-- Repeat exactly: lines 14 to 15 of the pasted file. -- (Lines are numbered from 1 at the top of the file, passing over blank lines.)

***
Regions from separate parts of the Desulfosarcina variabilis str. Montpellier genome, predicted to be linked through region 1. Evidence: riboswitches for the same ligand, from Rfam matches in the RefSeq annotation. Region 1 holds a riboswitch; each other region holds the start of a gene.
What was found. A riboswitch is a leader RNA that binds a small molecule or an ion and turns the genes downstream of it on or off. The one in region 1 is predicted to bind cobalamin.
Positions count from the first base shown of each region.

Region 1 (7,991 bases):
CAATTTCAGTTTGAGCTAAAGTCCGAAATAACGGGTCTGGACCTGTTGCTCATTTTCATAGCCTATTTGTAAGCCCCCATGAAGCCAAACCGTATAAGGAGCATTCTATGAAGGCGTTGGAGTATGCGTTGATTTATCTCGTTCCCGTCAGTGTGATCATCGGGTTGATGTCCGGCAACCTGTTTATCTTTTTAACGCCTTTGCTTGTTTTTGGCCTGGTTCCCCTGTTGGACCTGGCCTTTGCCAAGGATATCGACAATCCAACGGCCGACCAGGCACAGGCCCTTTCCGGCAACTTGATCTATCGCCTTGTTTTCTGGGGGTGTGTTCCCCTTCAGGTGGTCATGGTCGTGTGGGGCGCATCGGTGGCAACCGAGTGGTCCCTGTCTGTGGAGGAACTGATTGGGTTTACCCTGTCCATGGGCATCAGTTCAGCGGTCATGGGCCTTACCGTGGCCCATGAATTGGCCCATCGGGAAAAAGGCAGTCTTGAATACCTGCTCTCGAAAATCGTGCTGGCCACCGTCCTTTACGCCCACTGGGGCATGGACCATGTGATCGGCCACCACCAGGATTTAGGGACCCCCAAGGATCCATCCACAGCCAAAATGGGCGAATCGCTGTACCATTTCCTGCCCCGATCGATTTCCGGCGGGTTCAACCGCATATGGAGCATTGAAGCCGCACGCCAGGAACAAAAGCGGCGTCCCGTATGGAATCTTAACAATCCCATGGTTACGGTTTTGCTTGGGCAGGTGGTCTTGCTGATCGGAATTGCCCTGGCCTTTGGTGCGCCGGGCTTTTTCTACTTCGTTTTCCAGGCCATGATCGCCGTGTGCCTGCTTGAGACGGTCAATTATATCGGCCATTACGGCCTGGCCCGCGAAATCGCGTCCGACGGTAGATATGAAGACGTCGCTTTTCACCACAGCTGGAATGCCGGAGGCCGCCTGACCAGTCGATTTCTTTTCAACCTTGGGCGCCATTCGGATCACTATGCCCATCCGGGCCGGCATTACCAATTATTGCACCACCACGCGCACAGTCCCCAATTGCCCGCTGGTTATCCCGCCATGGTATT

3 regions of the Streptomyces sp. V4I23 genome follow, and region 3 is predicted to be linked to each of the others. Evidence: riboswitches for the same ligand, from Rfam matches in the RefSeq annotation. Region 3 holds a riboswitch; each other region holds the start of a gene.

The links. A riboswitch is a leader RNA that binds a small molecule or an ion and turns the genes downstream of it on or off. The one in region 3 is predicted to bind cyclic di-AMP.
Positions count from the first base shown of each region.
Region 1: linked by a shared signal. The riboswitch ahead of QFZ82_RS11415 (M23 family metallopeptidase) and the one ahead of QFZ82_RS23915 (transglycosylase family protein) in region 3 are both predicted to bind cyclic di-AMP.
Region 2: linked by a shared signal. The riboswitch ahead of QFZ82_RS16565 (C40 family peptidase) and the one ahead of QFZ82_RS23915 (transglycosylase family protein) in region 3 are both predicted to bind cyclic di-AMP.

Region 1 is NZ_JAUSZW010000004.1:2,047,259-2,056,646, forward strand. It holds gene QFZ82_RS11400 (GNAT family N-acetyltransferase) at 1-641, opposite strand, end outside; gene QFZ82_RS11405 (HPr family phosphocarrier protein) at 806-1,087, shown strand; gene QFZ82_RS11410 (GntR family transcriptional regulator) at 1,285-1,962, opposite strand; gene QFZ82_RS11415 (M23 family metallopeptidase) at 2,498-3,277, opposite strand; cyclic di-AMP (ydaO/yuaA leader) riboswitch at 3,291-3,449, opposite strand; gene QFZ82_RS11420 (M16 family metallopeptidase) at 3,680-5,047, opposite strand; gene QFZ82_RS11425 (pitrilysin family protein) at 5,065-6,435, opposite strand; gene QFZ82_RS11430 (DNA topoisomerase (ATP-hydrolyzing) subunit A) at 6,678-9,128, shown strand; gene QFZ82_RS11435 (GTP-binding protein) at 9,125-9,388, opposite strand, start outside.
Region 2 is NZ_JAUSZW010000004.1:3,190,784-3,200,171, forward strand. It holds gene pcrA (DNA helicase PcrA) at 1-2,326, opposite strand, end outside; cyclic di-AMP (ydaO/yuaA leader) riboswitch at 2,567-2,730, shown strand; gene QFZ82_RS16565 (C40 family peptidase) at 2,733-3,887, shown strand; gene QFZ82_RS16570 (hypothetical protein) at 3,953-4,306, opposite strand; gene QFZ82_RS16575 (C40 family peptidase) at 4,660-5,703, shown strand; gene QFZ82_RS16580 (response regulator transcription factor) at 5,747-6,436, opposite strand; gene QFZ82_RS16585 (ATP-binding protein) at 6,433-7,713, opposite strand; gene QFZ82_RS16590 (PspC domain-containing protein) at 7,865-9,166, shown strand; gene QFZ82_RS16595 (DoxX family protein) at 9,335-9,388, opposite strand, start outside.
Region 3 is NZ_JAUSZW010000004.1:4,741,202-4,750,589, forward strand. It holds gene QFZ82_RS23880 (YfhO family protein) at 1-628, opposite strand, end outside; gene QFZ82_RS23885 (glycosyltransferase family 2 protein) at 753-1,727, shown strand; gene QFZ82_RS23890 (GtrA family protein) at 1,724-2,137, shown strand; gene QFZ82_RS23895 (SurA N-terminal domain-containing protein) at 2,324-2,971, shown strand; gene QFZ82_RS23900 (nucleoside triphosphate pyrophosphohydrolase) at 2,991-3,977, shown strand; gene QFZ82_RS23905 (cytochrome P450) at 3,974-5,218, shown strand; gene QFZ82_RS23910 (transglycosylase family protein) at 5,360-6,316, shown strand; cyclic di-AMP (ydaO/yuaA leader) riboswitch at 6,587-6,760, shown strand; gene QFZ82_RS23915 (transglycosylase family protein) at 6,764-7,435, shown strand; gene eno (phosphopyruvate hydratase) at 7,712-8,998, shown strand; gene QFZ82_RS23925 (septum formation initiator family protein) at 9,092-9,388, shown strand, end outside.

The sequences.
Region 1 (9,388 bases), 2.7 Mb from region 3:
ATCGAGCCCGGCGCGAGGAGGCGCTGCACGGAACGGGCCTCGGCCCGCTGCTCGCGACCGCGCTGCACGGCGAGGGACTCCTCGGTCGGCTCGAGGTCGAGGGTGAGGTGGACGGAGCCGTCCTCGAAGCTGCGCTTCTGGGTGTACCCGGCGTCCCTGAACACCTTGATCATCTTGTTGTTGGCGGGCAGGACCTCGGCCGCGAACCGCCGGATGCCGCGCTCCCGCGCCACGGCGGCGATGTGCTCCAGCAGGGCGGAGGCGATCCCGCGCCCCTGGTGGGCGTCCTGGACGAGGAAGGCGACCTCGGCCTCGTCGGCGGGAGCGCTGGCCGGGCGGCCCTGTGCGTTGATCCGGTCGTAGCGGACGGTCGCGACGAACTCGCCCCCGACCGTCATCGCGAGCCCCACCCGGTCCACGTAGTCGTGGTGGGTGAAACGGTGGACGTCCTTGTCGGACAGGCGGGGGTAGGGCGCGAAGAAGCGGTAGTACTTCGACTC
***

The sequences.
Region 1 (9,388 bases), 2.7 Mb from region 3: